The all-cash deal will expand Aptiv’s footprint in an area that is fast becoming the next battleground for automakers, which are spending billions of dollars to enable over-the-air updates and add smartphone-like features.

Once owned by Intel, Wind River develops software and cloud systems for several industries such as automotive, aerospace, defense, industrial, medical, and telecommunications. Last year it generated revenue of about $400 million.

Magna International

In autonomous news this week, Magna International has acquired the technology, IP, and assets of Optimus Ride, a startup that was trying to commercialize electric autonomous shuttles. As part of the deal, Magna has hired more than 120 employees of Optimus Ride.

The financial terms of the agreement were not disclosed.

Magna aims to leverage the tech and expertise from Optimus Ride to beef up its efforts in advanced driver assistance systems — technology that is in high demand.

Magna has been keen to build out its ADAS offerings; last year the company tried to acquire Swedish automotive tech company Veoneer but was outbid by Qualcomm.


Wheel Pros, a designer, manufacturer, and distributor of proprietary branded aftermarket vehicle enhancements for light trucks, SUVs, passenger cars, and ATVs backed by Clearlake Capital Group, has acquired Throtl, an aftermarket eCommerce platform for automotive and off-roading enthusiasts.

Financial terms of the transaction were not disclosed.

Throtl is a digital destination for automotive and off-roading enthusiasts. By using its connections with automotive influencers and access to a virtual library of digital content, Throtl has created a community gathering spot and home that enables automotive and off-roading enthusiasts. Throtl also empowers the buying power and convenience for its followers by offering a suite of aftermarket performance product offerings through their online Throtl marketplace.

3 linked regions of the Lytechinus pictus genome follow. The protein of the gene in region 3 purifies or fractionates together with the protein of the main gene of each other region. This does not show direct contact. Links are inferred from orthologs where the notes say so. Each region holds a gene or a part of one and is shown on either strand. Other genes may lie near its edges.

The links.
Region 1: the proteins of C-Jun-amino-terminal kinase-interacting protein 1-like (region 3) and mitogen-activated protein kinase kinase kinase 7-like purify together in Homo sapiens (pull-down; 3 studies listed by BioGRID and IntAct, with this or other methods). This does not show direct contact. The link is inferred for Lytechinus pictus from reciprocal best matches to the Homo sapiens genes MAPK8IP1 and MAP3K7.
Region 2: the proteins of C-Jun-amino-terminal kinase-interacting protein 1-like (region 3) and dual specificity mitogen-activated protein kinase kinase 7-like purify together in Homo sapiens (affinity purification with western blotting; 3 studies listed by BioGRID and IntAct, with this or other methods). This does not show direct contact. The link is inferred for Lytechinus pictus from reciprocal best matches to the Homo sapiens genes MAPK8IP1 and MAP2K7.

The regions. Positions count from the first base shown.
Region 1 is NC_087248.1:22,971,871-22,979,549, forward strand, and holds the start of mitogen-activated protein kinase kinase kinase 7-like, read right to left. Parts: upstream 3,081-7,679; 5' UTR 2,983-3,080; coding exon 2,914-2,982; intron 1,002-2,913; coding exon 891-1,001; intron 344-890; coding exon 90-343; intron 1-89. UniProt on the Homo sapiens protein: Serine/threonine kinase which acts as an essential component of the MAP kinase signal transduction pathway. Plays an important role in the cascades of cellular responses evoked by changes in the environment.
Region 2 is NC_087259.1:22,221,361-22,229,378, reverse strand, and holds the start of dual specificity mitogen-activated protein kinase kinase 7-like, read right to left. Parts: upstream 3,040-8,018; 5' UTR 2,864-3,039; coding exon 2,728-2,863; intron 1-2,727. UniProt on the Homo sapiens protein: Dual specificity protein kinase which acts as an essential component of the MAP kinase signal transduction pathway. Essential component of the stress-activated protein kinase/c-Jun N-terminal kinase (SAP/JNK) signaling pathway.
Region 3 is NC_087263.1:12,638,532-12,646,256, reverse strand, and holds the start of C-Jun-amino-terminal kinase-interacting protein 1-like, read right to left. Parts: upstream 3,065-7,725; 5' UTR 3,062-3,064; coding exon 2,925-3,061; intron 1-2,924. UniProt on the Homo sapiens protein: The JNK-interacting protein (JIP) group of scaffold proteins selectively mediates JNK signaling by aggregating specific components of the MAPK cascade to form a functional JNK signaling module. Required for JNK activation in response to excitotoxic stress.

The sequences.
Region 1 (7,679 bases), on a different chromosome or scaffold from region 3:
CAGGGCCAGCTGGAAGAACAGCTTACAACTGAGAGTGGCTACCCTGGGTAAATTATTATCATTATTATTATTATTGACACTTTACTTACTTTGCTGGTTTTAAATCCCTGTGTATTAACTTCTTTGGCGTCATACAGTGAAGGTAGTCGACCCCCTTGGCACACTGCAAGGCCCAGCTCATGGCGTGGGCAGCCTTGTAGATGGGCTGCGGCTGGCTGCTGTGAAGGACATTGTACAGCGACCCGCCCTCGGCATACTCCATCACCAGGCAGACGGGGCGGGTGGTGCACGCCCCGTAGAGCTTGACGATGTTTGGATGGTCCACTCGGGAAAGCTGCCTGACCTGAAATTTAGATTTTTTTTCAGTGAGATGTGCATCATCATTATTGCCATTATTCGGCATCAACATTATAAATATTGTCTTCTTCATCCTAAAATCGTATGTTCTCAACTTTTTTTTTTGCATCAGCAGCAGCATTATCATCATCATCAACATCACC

In international news this week, Estonian competitor to Uber, Bolt, announced a fresh financing round of €628 million at a valuation of €7.4 billion, after raising €600 million last August.

The round, led by Sequoia Capital and Fidelity Investments, with participation from Whale Rock Capital Management, Owl Rock Capital, D1, G Squared, Tekne, Ghisallo, and others, brings the total raised by the nine-year-old startup to €1.8 billion.

Bolt, founded in 2013, has become arguably Europe’s first super-app.

Bolt’s top-line numbers are impressive: since October 2020 the company has grown from having a presence in 200 cities to over 400 across Europe and Africa; from 2,000 employees to over 3,000; from 50 million passengers to 100 million globally; and from a valuation of around €2 billion to €7.6 billion today.